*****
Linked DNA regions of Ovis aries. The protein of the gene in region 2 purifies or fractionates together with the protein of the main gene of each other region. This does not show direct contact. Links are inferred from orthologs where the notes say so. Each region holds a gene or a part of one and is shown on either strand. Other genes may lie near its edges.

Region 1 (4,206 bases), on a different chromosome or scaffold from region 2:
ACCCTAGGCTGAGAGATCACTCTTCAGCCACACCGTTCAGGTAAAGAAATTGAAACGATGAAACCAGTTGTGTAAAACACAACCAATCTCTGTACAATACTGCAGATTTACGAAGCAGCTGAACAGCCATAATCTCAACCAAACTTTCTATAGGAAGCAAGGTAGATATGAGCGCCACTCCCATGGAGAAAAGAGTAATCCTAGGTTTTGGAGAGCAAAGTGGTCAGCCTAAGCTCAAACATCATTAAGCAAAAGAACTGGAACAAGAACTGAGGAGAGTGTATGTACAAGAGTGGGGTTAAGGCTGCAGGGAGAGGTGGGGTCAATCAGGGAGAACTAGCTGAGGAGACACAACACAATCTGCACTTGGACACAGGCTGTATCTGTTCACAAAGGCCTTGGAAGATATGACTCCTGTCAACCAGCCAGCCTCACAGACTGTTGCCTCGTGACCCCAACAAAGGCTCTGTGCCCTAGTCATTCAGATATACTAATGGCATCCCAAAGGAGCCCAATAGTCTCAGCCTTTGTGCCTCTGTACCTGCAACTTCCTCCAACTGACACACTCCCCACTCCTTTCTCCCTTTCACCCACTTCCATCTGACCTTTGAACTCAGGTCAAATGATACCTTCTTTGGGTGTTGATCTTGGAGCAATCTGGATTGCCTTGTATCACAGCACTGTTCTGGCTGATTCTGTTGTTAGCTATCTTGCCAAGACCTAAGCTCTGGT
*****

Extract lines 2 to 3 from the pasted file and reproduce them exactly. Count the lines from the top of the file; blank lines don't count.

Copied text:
Region 1 (4,206 bases), on a different chromosome or scaffold from region 2:
ACCCTAGGCTGAGAGATCACTCTTCAGCCACACCGTTCAGGTAAAGAAATTGAAACGATGAAACCAGTTGTGTAAAACACAACCAATCTCTGTACAATACTGCAGATTTACGAAGCAGCTGAACAGCCATAATCTCAACCAAACTTTCTATAGGAAGCAAGGTAGATATGAGCGCCACTCCCATGGAGAAAAGAGTAATCCTAGGTTTTGGAGAGCAAAGTGGTCAGCCTAAGCTCAAACATCATTAAGCAAAAGAACTGGAACAAGAACTGAGGAGAGTGTATGTACAAGAGTGGGGTTAAGGCTGCAGGGAGAGGTGGGGTCAATCAGGGAGAACTAGCTGAGGAGACACAACACAATCTGCACTTGGACACAGGCTGTATCTGTTCACAAAGGCCTTGGAAGATATGACTCCTGTCAACCAGCCAGCCTCACAGACTGTTGCCTCGTGACCCCAACAAAGGCTCTGTGCCCTAGTCATTCAGATATACTAATGGCATCCCAAAGGAGCCCAATAGTCTCAGCCTTTGTGCCTCTGTACCTGCAACTTCCTCCAACTGACACACTCCCCACTCCTTTCTCCCTTTCACCCACTTCCATCTGACCTTTGAACTCAGGTCAAATGATACCTTCTTTGGGTGTTGATCTTGGAGCAATCTGGATTGCCTTGTATCACAGCACTGTTCTGGCTGATTCTGTTGTTAGCTATCTTGCCAAGACCTAAGCTCTGGT